Have you ever been there?
Perhaps you are there right now. If so, you are definitely not alone. Most American families are deeply struggling, and it is getting worse with each passing year.
Meanwhile, the folks at the very top of the pyramid have been thriving. In fact, one study discovered that the gap between the wealthy and the poor in the United States is the largest that it has been since the 1920s.
We truly are living in a “new Gilded Age”, and the biggest winners have been those in the “top 0.1 percent”. The following comes from Matthew Stewart…
It is in fact the top 0.1 percent who have been the big winners in the growing concentration of wealth over the past half century. According to the UC Berkeley economists Emmanuel Saez and Gabriel Zucman, the 160,000 or so households in that group held 22 percent of America’s wealth in 2012, up from 10 percent in 1963. If you’re looking for the kind of money that can buy elections, you’ll find it inside the top 0.1 percent alone.
It has been said that money cannot buy happiness, and that is true.
But without a doubt the numbers show that there are some tremendous disadvantages to being poor. Here is more from Stewart…
Obesity, diabetes, heart disease, kidney disease, and liver disease are all two to three times more common in individuals who have a family income of less than $35,000 than in those who have a family income greater than $100,000. Among low-educated, middle-aged whites, the death rate in the United States—alone in the developed world—increased in the first decade and a half of the 21st century. Driving the trend is the rapid growth in what the Princeton economists Anne Case and Angus Deaton call “deaths of despair”—suicides and alcohol- and drug-related deaths.
Unfortunately, economic conditions are starting to deteriorate once again, and it is those at the bottom of the totem poll that are going to feel the pain first.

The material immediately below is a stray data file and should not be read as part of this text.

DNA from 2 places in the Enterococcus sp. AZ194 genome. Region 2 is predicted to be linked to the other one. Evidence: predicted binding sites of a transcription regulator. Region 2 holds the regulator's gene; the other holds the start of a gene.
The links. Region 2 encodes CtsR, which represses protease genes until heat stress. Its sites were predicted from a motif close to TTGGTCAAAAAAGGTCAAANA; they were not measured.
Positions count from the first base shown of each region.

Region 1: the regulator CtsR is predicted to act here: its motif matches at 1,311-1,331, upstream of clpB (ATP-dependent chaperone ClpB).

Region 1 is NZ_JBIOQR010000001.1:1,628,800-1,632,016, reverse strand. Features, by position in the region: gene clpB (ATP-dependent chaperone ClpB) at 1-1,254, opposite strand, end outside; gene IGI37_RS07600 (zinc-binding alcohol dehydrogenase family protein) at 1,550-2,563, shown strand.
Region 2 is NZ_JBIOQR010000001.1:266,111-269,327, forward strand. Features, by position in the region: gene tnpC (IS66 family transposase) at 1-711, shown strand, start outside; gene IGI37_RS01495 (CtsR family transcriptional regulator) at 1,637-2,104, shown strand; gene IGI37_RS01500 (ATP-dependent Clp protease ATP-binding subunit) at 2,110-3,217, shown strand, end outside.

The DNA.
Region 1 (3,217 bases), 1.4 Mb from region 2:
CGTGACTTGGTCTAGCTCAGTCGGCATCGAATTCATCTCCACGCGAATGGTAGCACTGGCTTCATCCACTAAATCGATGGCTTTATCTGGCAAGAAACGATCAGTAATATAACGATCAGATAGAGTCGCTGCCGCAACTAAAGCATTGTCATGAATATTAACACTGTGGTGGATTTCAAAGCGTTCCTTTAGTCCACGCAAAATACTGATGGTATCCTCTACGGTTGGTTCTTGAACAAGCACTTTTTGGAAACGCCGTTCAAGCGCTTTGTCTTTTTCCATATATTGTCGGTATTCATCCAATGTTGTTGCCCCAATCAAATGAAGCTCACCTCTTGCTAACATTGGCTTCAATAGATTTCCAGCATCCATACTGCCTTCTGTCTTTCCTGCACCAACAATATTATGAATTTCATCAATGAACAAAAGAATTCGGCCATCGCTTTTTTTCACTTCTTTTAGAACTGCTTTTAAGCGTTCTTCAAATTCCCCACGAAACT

The period of relative stability that we had been enjoying is rapidly ending, and just about everyone can see that hard times are ahead of us.
A new survey of corporate CFOs was just released that contains some eye-popping numbers. It turns out that 49 percent of them believe that a recession will start by the end of next year, and a whopping 82 percent of them believe that a recession will have started by the end of 2020…
Considering that major corporations have been busy shedding workers, it follows that corporate finance leaders see a U.S. recession ahead. Evidence of a slowing economy has been popping up, including recent large-scale cuts in head count by U.S. corporations such as General Motors and Verizon.
Eighty-two percent of chief financial officers polled believe a recession will have started by the end 2020, and nearly 49 percent think the downturn will arrive sometime next year, according to the Duke University/CFO Global Business Outlook, released Wednesday.
This is yet another example of the major psychological shift that is taking place in our nation. The overwhelming consensus is that economic activity is going to slow down, and it won’t be people with millions of dollars in their bank accounts that will be suffering.
No, once again it will mostly be people that are barely getting by that will be losing their jobs and their homes, and nobody is going to come riding to their rescue.
Article posted with permission from Michael Snyder